Most loudspeaker systems have colorations in the midrange, especially two way systems, since this is the tricky area where the crossover from tweeter to woofer/midrange drivers occurs, and is also where the woofer/midrange driver typically starts behaving nn-pistonically, breaking up, and emitting spurious mechanical breakup noises that color the reproduced sound. But, to its credit, the Tamino's drivers themselves are extraordinary performers, and seem to have very low inherent coloration. So the source of the midrange coloration seems elsewhere (we believe the crossover design), and the sonic nature of this coloration is therefore different than the usual mechanical material breakup we find in most other loudspeakers.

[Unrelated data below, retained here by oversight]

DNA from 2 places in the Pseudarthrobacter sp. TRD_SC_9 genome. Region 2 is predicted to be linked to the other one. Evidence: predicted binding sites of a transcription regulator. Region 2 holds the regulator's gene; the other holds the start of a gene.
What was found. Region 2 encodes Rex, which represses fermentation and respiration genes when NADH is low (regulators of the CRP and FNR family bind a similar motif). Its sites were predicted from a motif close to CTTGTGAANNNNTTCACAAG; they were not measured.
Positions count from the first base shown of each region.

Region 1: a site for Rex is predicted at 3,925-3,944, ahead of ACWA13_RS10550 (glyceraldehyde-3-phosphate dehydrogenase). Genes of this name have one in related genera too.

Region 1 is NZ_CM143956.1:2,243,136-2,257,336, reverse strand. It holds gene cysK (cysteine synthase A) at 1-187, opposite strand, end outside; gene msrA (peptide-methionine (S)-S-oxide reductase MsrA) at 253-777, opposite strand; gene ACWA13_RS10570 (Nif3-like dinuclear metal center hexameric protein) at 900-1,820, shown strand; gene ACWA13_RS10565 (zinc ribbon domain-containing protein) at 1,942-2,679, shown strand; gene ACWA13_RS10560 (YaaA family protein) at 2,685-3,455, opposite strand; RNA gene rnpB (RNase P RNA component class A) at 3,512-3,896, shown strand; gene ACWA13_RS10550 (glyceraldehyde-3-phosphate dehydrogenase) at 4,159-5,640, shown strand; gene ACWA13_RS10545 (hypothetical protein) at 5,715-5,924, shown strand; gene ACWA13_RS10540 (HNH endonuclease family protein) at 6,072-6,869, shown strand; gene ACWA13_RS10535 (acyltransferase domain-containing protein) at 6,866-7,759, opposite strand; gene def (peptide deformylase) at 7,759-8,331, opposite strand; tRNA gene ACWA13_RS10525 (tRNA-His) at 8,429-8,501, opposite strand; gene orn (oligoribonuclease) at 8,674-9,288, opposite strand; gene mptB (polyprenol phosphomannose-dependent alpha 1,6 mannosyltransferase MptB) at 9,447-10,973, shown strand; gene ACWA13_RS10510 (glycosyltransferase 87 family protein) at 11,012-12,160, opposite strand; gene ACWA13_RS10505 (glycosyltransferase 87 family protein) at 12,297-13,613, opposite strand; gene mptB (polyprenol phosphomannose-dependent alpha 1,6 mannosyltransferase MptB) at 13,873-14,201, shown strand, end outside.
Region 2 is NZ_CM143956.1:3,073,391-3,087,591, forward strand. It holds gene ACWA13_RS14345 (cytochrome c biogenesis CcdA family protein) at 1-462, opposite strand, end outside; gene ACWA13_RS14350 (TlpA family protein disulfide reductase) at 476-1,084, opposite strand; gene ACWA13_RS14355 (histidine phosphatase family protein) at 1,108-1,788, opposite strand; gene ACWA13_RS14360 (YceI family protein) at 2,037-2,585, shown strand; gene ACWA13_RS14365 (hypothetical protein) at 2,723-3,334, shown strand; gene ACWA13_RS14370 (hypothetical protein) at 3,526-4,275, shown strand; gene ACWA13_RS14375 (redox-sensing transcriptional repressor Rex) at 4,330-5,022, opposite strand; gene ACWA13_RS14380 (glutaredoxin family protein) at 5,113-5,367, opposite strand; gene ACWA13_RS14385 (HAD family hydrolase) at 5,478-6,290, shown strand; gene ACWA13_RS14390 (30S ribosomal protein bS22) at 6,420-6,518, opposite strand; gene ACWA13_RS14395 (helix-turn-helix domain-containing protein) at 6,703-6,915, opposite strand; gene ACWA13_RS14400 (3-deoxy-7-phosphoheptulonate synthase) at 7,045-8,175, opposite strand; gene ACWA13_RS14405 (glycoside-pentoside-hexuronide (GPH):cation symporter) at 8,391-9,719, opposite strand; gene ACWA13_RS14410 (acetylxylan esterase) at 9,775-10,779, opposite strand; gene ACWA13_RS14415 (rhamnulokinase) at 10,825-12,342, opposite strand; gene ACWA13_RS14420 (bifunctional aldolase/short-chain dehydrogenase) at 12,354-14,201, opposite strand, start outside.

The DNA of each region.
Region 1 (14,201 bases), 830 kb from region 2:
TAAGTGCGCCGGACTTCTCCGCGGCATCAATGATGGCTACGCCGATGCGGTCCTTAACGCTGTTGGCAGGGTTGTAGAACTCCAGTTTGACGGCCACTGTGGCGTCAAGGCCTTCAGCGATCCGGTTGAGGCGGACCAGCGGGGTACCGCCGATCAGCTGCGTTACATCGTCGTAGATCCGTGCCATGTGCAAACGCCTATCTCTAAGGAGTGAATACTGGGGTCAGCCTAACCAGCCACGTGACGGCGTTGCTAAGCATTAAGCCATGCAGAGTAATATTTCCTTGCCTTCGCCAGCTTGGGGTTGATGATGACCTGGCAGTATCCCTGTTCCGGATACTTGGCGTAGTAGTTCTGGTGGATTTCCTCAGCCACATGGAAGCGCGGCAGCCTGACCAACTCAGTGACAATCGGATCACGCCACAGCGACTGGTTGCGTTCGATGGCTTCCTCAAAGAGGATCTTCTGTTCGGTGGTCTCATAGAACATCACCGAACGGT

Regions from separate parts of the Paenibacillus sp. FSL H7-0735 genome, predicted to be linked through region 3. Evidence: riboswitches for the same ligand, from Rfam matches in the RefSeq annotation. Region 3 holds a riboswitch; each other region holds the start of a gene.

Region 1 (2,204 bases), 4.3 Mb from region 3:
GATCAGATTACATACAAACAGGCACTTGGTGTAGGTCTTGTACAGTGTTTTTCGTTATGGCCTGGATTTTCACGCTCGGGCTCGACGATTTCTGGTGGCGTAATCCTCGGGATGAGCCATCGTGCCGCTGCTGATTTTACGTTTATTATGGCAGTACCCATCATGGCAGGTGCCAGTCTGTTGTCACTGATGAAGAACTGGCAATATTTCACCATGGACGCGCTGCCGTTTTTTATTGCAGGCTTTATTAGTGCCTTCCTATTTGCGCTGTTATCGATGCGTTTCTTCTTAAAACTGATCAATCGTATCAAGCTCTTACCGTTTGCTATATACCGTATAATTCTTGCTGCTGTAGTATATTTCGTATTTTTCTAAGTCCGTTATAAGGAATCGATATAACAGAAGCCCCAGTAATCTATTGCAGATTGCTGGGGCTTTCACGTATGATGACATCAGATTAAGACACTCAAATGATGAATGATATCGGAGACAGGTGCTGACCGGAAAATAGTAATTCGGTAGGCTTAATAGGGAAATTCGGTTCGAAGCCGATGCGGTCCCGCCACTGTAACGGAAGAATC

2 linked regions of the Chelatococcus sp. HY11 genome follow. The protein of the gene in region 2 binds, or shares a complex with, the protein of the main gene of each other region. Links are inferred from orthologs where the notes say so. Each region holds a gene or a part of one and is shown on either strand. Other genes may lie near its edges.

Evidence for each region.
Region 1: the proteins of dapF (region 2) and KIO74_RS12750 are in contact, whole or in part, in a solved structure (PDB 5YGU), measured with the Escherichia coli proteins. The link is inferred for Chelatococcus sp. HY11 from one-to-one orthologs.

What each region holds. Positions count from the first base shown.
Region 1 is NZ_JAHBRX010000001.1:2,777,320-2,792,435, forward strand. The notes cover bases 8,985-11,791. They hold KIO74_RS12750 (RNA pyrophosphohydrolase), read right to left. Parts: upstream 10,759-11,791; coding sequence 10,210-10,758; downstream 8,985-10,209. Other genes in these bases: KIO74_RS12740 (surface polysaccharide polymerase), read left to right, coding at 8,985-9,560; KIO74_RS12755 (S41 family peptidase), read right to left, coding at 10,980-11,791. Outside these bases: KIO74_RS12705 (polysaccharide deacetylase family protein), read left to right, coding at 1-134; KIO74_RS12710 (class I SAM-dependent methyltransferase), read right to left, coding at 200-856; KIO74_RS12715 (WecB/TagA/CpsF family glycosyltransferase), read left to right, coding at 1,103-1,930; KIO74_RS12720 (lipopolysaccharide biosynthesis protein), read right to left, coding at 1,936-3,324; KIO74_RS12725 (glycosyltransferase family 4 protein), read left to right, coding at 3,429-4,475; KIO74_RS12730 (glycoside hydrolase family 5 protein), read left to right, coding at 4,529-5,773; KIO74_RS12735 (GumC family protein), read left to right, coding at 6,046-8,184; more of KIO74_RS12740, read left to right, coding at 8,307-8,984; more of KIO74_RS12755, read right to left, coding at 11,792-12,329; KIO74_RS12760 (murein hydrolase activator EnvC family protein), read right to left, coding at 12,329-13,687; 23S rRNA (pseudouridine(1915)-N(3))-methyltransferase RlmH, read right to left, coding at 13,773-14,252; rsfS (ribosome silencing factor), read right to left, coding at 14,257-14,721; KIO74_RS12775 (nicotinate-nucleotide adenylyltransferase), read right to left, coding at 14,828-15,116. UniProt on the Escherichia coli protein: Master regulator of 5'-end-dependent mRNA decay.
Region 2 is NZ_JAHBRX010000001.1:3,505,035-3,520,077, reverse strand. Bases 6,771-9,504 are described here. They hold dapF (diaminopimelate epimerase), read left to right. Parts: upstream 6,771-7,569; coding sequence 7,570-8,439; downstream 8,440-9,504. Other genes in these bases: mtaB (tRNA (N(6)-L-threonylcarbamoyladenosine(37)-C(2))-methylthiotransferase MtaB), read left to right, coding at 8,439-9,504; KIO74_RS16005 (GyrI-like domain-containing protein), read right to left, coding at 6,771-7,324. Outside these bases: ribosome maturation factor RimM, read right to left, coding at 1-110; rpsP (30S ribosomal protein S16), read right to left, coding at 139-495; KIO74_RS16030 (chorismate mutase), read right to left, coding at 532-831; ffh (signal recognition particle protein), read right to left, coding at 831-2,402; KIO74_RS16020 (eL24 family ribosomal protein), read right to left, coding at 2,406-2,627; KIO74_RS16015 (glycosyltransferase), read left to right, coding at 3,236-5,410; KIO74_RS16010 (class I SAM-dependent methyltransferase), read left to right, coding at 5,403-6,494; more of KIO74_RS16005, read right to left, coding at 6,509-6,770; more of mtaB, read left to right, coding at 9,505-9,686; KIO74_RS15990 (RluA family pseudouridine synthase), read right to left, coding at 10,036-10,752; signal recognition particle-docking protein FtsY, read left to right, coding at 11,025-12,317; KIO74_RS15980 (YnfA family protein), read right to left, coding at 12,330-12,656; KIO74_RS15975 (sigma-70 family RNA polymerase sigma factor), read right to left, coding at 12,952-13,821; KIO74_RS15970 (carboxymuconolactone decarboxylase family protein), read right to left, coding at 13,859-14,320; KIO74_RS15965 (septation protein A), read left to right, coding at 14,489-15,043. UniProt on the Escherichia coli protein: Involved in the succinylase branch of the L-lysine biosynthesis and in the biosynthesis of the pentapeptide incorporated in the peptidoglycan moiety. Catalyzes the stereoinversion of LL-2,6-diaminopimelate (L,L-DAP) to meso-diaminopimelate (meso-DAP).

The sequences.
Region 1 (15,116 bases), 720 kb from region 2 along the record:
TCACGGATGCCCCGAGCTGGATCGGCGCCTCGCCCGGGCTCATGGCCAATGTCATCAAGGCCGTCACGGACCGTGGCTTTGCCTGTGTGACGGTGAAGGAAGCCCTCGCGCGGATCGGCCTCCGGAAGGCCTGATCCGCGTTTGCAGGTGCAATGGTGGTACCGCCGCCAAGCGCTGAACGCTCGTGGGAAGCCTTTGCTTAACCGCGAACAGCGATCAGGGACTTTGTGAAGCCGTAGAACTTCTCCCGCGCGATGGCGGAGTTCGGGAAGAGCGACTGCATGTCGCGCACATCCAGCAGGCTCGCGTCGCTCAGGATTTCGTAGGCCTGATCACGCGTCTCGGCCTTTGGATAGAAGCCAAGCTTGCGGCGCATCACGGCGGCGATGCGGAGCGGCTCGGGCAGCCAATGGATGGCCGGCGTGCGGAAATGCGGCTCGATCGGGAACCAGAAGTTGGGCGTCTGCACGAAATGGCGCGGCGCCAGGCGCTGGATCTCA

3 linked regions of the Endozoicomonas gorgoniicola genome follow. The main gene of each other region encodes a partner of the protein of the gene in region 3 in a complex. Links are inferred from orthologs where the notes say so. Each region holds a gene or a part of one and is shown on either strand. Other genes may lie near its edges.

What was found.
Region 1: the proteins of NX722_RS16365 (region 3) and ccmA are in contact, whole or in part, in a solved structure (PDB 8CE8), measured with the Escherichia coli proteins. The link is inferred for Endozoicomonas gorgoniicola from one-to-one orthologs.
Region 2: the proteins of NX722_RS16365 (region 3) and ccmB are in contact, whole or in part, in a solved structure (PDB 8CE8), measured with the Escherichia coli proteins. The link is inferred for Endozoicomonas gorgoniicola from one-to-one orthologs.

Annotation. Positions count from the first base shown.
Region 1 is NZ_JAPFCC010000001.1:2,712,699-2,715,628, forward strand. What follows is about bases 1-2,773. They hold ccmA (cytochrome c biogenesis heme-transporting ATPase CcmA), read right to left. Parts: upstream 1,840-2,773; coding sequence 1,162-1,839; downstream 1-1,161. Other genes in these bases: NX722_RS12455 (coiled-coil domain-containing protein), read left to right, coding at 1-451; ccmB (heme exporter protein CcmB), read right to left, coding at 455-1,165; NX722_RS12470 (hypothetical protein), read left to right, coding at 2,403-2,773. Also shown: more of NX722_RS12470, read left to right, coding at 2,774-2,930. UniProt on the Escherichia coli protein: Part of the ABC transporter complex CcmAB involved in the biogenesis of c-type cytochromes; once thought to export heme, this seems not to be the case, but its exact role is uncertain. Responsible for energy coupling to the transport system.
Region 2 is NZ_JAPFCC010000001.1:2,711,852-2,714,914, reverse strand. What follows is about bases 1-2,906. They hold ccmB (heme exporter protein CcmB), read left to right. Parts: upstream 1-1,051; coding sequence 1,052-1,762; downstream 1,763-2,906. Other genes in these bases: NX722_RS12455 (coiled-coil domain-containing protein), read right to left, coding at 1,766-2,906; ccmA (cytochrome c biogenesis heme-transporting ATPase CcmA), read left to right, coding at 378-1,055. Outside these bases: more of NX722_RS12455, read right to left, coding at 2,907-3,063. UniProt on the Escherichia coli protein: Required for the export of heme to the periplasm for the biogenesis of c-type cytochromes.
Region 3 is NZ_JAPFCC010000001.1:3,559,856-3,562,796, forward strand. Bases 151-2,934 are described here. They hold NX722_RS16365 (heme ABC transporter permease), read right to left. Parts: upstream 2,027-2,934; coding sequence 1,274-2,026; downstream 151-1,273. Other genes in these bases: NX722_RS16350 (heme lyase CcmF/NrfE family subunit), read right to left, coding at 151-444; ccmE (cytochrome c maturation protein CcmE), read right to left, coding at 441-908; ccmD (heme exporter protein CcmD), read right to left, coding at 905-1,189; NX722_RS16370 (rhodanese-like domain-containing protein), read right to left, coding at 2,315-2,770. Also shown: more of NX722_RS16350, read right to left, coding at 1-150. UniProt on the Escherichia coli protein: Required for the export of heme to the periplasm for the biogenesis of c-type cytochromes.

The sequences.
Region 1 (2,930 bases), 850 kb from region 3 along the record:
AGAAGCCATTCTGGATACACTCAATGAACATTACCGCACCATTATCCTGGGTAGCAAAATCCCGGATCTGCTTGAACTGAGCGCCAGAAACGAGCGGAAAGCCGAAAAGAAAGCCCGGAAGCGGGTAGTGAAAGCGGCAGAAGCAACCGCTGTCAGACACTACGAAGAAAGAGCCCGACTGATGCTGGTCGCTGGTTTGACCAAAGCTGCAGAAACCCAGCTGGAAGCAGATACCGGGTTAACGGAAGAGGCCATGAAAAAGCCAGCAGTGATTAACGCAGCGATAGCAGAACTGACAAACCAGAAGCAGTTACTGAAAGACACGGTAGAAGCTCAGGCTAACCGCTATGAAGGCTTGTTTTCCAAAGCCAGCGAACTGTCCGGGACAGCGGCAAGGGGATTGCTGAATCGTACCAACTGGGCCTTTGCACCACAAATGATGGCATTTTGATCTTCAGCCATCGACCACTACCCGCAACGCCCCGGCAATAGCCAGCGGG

The Tamino's midrange coloration has two principal sonic properties. Firstly, in the affected region, the tonal balance seems recessed, as if there were less energy than there should be. Secondly, musical sounds have a peculiar ghostly or phasey quality in this region. This midrange region is very important for the overtones of the singing voice, as well as many musical instruments. Consequently, on most vocals this coloration in the Tamino makes singers sound far away instead of up front, and like phantoms instead of solid flesh and blood. Other loudspeakers, that we directly compared the Tamino to, did a much better job of portraying vocalists as being right there in the room, with solid flesh and blood vividness and reality, and they clearly put out more energy in this midrange region, with more tactile solidity. The Tamino coloration makes a bold singer sound shy and withdrawn.